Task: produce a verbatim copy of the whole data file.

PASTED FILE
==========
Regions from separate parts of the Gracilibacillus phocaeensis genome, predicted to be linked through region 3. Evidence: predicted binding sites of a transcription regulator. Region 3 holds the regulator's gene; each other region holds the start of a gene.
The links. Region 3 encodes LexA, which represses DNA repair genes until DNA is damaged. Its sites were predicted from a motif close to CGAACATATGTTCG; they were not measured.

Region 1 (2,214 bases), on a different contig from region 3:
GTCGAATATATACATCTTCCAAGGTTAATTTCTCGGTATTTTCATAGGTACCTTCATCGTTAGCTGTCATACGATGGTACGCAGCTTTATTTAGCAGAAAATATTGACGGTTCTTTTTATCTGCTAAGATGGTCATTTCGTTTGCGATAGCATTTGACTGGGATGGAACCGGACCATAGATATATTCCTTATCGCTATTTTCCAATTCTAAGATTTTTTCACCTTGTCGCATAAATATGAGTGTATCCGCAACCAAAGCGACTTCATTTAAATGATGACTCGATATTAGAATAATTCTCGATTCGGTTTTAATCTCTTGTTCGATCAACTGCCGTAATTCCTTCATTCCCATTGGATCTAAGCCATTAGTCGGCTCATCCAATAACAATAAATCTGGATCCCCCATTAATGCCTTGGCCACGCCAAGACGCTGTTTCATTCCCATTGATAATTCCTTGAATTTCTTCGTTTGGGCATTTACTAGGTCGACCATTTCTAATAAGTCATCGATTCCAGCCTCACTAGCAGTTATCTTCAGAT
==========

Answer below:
Regions from separate parts of the Gracilibacillus phocaeensis genome, predicted to be linked through region 3. Evidence: predicted binding sites of a transcription regulator. Region 3 holds the regulator's gene; each other region holds the start of a gene.
The links. Region 3 encodes LexA, which represses DNA repair genes until DNA is damaged. Its sites were predicted from a motif close to CGAACATATGTTCG; they were not measured.

Region 1 (2,214 bases), on a different contig from region 3:
GTCGAATATATACATCTTCCAAGGTTAATTTCTCGGTATTTTCATAGGTACCTTCATCGTTAGCTGTCATACGATGGTACGCAGCTTTATTTAGCAGAAAATATTGACGGTTCTTTTTATCTGCTAAGATGGTCATTTCGTTTGCGATAGCATTTGACTGGGATGGAACCGGACCATAGATATATTCCTTATCGCTATTTTCCAATTCTAAGATTTTTTCACCTTGTCGCATAAATATGAGTGTATCCGCAACCAAAGCGACTTCATTTAAATGATGACTCGATATTAGAATAATTCTCGATTCGGTTTTAATCTCTTGTTCGATCAACTGCCGTAATTCCTTCATTCCCATTGGATCTAAGCCATTAGTCGGCTCATCCAATAACAATAAATCTGGATCCCCCATTAATGCCTTGGCCACGCCAAGACGCTGTTTCATTCCCATTGATAATTCCTTGAATTTCTTCGTTTGGGCATTTACTAGGTCGACCATTTCTAATAAGTCATCGATTCCAGCCTCACTAGCAGTTATCTTCAGAT